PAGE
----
Taking testosterone while enrolled in a lifestyle program reduces glucose levels and risk of type 2 diabetes.
Gary Wittert, MBBch, MD
Testosterone treatment may prevent progression to or reverse type 2 diabetes in high-risk men who are enrolled in a lifestyle program.
The findings were presented as part of the American Diabetes Association’s (ADA’s) 80th Virtual Scientific Sessions.
Gary Wittert, MBBch, MD, and a team of investigators hypothesized testosterone treatment for 2 years would prevent progression to, or reverse, type 2 diabetes in high-risk men who were also enrolled in a community-based lifestyle program. They also predicted testosterone treatment for 2 years would lead to metabolically favorable changes in body composition, improve sexual function, and enhance adherence to the lifestyle program.
The investigators conducted a randomized, placebo-controlled, double-blind, two-year, phase 3b trial at 6 Australian tertiary care centers. Wittert and the team included adults aged 50-74 years old with a waist circumference >95 cm, oral glucose tolerance test two-hour score between 7.8-15 mmol/L (140-270 ng/dL), and serum testosterone concentration <14 mmol/L (404 ng/dL).
The lifestyle program was delivered by WW, formerly called Weight Watchers. Participants could attend group meetings, log onto the interactive website, or do both.
“The reason for Weight Watchers is because it has been shown to have benefit and efficacy and cost-efficacy for reducing the incidence of type 2 diabetes in men and is, in fact, more cost-effective than general practice and widely accessible to our participants,” Wittert said during a presentation of his team’s data.
The study treatment was testosterone undecanoate 1000 mg IMI given to participants at each study visit—baseline, 6 weeks, and 3 monthly for the rest of the 2 years.
Wittert and team randomized patients 1:1. Patients were stratified by center, age group (50-59 or 60-74 years old), waist circumference (95-100, 101-115, or >115 cm), two-hour glucose on the oral glucose tolerance test (7.8-9.5, 9.6-11, or 11.1-15 mmol/L), smoking (yes or no), and first-degree family history of type 2 diabetes (yes or no).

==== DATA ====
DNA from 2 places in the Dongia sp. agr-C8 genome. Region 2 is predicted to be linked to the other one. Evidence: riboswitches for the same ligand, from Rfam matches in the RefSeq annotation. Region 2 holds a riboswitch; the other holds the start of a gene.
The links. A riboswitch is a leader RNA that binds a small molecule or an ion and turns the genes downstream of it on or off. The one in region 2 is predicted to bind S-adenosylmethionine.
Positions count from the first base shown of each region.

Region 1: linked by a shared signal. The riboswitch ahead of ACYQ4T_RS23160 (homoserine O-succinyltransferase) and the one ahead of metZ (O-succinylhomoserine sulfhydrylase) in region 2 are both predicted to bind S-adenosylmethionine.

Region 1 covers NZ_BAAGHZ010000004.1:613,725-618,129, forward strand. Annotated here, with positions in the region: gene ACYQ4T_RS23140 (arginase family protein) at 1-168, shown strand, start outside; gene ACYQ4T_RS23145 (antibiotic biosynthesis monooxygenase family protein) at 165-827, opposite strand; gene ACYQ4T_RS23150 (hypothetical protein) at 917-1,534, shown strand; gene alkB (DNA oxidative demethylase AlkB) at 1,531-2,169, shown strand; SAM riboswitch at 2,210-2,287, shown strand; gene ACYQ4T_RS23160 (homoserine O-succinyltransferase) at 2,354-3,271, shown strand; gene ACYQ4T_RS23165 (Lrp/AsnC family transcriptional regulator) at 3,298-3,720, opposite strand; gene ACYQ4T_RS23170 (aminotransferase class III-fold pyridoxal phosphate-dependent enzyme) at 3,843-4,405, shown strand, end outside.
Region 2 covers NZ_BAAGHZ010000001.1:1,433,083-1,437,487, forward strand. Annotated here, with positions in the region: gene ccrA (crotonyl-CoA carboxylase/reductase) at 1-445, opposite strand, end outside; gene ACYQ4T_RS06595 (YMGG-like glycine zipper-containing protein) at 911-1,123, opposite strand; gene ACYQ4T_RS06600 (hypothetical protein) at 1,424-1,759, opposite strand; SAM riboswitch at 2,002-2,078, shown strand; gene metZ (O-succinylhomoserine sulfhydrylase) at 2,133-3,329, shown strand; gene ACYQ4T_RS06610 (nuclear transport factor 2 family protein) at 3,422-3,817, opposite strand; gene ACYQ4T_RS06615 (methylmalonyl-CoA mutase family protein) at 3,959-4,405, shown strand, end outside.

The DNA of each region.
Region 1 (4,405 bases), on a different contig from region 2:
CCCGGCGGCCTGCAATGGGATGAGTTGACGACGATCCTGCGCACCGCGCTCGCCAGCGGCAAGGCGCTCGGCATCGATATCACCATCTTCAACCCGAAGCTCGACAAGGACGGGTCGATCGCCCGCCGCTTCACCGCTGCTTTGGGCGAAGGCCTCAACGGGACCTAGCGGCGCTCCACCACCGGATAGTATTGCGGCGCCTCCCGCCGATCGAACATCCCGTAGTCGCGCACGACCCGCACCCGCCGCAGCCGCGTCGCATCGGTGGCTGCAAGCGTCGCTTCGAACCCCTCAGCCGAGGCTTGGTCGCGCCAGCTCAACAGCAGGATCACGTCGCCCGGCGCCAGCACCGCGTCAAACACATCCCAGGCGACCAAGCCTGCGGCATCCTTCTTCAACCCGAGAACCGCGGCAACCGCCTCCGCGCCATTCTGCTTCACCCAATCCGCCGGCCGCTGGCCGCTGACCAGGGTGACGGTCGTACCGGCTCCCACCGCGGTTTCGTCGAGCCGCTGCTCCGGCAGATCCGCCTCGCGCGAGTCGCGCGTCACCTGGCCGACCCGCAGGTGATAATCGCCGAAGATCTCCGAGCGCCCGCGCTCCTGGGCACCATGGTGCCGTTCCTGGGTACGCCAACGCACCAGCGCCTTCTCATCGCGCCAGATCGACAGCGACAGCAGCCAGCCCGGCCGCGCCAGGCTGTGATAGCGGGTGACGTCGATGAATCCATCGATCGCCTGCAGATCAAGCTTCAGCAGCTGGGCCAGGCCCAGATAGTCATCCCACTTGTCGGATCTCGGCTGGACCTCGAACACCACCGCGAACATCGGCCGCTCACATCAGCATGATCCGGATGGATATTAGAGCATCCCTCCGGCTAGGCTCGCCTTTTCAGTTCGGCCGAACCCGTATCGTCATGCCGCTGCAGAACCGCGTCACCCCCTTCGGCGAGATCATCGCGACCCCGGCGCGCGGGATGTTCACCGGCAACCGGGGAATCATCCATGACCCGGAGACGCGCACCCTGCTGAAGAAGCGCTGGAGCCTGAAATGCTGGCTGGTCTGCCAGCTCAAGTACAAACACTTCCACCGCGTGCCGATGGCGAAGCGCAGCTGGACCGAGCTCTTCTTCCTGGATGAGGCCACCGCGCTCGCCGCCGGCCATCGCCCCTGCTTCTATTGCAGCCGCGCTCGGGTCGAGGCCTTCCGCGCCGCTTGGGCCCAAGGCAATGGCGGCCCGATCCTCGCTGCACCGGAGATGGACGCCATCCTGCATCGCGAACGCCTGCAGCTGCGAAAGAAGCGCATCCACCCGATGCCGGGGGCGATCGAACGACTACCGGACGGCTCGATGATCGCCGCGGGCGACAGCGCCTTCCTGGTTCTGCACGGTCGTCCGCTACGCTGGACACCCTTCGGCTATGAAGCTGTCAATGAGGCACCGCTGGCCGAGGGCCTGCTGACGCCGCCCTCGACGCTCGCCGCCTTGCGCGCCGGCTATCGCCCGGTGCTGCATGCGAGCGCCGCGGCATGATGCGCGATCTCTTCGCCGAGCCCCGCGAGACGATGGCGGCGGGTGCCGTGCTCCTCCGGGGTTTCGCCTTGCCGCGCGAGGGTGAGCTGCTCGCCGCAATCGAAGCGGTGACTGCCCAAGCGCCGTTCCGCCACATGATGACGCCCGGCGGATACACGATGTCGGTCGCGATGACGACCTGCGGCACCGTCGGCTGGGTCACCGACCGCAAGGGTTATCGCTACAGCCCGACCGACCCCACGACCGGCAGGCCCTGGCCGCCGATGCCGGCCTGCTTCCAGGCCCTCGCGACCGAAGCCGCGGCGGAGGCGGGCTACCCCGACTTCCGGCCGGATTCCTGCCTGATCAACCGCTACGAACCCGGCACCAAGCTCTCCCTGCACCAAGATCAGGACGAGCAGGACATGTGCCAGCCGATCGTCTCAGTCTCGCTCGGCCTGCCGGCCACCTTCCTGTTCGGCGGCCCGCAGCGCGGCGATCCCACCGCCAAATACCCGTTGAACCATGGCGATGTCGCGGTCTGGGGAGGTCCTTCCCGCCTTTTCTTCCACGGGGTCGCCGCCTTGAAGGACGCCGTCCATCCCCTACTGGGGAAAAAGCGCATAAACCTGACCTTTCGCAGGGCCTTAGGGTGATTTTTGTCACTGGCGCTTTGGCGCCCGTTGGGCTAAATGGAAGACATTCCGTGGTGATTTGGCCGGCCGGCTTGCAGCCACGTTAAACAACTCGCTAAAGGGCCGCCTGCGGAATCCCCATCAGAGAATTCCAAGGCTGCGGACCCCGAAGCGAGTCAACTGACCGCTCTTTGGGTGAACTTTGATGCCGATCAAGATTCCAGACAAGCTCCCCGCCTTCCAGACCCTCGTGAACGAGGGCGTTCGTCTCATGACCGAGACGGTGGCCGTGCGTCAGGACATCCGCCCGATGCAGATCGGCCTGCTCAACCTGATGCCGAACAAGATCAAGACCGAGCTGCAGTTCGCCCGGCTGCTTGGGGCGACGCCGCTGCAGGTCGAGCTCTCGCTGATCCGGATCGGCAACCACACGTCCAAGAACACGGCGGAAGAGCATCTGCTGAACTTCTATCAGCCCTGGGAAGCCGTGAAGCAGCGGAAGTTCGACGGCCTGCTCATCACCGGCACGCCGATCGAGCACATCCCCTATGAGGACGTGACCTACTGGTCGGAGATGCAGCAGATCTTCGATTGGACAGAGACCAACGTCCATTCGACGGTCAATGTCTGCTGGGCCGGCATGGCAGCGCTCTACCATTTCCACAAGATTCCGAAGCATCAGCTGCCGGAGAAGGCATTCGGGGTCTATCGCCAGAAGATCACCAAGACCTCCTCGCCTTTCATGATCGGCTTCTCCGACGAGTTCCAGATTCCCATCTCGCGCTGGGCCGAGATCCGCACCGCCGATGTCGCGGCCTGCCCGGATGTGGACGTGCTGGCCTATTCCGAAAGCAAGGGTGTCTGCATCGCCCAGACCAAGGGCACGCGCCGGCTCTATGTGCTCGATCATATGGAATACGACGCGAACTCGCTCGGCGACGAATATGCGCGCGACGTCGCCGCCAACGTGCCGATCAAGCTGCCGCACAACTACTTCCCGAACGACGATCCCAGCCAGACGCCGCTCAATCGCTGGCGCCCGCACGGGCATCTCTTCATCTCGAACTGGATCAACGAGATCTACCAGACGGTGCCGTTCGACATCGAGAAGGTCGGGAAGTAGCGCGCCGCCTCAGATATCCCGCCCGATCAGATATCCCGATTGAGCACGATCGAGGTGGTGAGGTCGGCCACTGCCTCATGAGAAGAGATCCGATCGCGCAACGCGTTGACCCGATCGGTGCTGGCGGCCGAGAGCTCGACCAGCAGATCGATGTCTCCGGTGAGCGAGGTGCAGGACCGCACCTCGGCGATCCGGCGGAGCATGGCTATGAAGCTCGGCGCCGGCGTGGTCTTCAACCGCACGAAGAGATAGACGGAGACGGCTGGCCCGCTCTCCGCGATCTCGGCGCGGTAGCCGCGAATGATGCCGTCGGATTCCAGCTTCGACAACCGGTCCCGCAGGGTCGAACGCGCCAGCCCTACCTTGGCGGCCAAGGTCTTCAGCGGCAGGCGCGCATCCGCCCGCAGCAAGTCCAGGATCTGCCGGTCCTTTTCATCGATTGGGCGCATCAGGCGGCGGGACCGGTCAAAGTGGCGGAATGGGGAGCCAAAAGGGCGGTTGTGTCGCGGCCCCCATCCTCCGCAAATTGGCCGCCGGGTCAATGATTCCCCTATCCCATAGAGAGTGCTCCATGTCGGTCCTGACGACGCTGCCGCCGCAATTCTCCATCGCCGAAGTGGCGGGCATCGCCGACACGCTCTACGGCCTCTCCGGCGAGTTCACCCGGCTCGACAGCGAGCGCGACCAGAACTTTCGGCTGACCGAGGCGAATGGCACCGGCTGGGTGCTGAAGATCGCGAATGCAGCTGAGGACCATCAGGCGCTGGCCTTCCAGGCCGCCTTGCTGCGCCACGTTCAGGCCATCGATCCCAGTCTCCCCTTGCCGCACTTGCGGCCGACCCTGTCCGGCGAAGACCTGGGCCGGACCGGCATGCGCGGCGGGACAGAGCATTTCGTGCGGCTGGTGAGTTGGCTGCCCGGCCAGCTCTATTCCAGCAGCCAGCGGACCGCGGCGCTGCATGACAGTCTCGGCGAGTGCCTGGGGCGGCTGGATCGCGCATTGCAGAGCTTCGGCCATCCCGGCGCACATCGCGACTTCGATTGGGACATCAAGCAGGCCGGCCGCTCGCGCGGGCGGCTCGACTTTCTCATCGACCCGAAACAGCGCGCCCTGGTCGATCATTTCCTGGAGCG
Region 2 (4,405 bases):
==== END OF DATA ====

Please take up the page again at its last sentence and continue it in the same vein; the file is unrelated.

There were 2 primary endpoints, 1 of which was the proportion of patients with oral glucose tolerance test value for two-hour glucose >11.1 mmol/L from 16% in the control group to 9% in the testosterone group (significance level, 3.5%). The other endpoint was mean change from baseline in two-hour glucose of .6 mmol/L (10.8 mg/dL) based on SD 2.42 mmol/L (43.56 mg/dL) (significance level, 2.5%).
Overall, 19,000 men were screened and 1007 were randomized (placebo=503 men; testosterone=504 men). There were slightly more discontinuations among the placebo group than the testosterone group (26% vs 23%). In both groups, 20% of patients were newly diagnosed with type 2 diabetes at baseline.
In measuring the first primary outcome of proportion with two-hour glucose >11.1 mmol/L, 21.1% in the placebo group and 12.4% in the testosterone group (RR, .59; 95% CI, .43-.8; P <.001). Adjusted analyses for baseline included a RR of .61 in the testosterone group (95% CI, .45-.84; P=.002). After adjusting for risk factors, the RR was .65 (95% CI, .5-.86; P=.002).
For the second primary outcome, mean change in two-hour glucose at 2 years, there was a -.95 mmol/L change in the placebo group and a -1.7 mmol/L change in the testosterone group (mean difference, -.75; 95% CI, -1.1 to -.4; P <.001). After adjusting for baseline, the testosterone RR was .69 (95% CI, -1.05 to -.33; P <.001). When adjusted for risk factors, the RR was -.71 (95% CI, -1.07 to -.35; P <.001).
Testosterone decreased the risk of type 2 diabetes at 2 years by approximately 40% beyond the lifestyle program alone. There were also favorable changes in body composition, small benefits for sexual function, and reassurance for cardiovascular safety.
“Men will be best served with a comprehensive and personalized approach to healthcare that includes a thorough assessment of physical and psychological conditions and risk factors, and optimization of health-related behaviors,” Wittert concluded.
The study, “Effect of Testosterone Treatment on Type 2 Diabetes Incidence in High-Risk Men Enrolled in a Lifestyle Program: A Two-Year Randomized Placebo-Controlled Trial,” was published as part of ADA 2020.